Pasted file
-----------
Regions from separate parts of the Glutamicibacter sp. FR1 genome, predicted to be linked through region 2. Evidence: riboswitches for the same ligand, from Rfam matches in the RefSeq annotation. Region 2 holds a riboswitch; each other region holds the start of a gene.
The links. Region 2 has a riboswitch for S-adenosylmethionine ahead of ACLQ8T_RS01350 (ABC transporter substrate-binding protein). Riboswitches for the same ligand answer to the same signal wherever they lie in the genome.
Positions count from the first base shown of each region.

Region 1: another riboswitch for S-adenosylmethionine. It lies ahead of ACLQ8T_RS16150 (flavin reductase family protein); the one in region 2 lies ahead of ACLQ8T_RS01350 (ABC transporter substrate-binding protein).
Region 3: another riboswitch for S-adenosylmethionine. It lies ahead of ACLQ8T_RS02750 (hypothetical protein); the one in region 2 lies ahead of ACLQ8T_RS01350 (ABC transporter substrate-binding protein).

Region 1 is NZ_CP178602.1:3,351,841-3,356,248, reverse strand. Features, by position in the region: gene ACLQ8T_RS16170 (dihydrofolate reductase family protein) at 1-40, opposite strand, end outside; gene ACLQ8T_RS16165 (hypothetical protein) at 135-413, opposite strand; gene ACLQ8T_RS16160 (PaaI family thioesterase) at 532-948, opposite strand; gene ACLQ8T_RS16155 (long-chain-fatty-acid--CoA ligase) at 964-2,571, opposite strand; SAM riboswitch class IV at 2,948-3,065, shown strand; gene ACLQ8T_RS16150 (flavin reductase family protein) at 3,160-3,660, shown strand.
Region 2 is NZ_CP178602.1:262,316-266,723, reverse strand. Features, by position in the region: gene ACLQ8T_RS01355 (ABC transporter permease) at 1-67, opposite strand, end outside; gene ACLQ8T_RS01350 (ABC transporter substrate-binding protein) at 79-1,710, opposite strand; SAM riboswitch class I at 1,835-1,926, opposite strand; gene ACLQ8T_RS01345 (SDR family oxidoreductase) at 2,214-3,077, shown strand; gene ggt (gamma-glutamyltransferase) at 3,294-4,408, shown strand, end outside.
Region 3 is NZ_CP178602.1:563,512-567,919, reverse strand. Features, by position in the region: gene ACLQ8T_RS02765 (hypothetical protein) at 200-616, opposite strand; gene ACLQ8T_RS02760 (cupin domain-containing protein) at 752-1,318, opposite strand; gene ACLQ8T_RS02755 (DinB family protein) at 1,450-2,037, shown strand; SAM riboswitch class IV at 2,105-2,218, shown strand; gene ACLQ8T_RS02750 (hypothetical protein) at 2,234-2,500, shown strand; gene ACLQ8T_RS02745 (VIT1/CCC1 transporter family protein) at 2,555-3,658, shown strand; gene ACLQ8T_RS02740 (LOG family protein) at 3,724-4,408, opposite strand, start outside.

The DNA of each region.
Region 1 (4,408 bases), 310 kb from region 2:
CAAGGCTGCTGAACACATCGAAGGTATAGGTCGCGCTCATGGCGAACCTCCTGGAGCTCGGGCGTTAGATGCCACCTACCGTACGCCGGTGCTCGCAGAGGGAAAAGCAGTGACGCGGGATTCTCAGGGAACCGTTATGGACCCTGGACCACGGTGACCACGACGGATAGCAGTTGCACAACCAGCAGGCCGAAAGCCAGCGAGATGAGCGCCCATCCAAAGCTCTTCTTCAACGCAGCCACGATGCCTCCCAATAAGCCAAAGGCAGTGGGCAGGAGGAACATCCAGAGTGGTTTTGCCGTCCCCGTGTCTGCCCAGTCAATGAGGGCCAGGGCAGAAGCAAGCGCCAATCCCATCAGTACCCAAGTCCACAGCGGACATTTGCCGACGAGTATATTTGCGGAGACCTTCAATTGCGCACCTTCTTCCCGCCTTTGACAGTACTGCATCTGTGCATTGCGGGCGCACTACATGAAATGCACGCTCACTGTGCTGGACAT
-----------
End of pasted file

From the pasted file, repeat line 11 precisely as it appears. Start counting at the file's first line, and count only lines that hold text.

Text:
CAAGGCTGCTGAACACATCGAAGGTATAGGTCGCGCTCATGGCGAACCTCCTGGAGCTCGGGCGTTAGATGCCACCTACCGTACGCCGGTGCTCGCAGAGGGAAAAGCAGTGACGCGGGATTCTCAGGGAACCGTTATGGACCCTGGACCACGGTGACCACGACGGATAGCAGTTGCACAACCAGCAGGCCGAAAGCCAGCGAGATGAGCGCCCATCCAAAGCTCTTCTTCAACGCAGCCACGATGCCTCCCAATAAGCCAAAGGCAGTGGGCAGGAGGAACATCCAGAGTGGTTTTGCCGTCCCCGTGTCTGCCCAGTCAATGAGGGCCAGGGCAGAAGCAAGCGCCAATCCCATCAGTACCCAAGTCCACAGCGGACATTTGCCGACGAGTATATTTGCGGAGACCTTCAATTGCGCACCTTCTTCCCGCCTTTGACAGTACTGCATCTGTGCATTGCGGGCGCACTACATGAAATGCACGCTCACTGTGCTGGACAT